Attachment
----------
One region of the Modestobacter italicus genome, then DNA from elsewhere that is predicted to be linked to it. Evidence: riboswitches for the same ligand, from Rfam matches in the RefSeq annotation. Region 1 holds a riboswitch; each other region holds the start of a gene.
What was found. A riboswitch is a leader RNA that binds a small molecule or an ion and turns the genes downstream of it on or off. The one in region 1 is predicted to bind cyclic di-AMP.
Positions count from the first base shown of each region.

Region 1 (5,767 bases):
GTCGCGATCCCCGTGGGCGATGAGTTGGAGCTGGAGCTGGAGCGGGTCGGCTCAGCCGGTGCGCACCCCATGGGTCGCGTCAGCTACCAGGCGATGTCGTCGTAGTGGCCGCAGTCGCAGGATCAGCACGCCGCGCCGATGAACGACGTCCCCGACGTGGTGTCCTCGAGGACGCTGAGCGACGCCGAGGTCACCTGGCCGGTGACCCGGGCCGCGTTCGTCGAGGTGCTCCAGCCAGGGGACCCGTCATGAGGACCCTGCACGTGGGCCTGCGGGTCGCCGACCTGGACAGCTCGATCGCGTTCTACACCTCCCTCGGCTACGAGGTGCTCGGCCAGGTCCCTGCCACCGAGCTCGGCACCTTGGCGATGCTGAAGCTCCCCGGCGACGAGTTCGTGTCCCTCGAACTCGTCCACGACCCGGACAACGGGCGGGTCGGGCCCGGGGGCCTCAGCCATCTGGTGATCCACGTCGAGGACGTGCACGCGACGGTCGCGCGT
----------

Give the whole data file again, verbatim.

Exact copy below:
One region of the Modestobacter italicus genome, then DNA from elsewhere that is predicted to be linked to it. Evidence: riboswitches for the same ligand, from Rfam matches in the RefSeq annotation. Region 1 holds a riboswitch; each other region holds the start of a gene.
What was found. A riboswitch is a leader RNA that binds a small molecule or an ion and turns the genes downstream of it on or off. The one in region 1 is predicted to bind cyclic di-AMP.
Positions count from the first base shown of each region.

Region 1 (5,767 bases):
GTCGCGATCCCCGTGGGCGATGAGTTGGAGCTGGAGCTGGAGCGGGTCGGCTCAGCCGGTGCGCACCCCATGGGTCGCGTCAGCTACCAGGCGATGTCGTCGTAGTGGCCGCAGTCGCAGGATCAGCACGCCGCGCCGATGAACGACGTCCCCGACGTGGTGTCCTCGAGGACGCTGAGCGACGCCGAGGTCACCTGGCCGGTGACCCGGGCCGCGTTCGTCGAGGTGCTCCAGCCAGGGGACCCGTCATGAGGACCCTGCACGTGGGCCTGCGGGTCGCCGACCTGGACAGCTCGATCGCGTTCTACACCTCCCTCGGCTACGAGGTGCTCGGCCAGGTCCCTGCCACCGAGCTCGGCACCTTGGCGATGCTGAAGCTCCCCGGCGACGAGTTCGTGTCCCTCGAACTCGTCCACGACCCGGACAACGGGCGGGTCGGGCCCGGGGGCCTCAGCCATCTGGTGATCCACGTCGAGGACGTGCACGCGACGGTCGCGCGT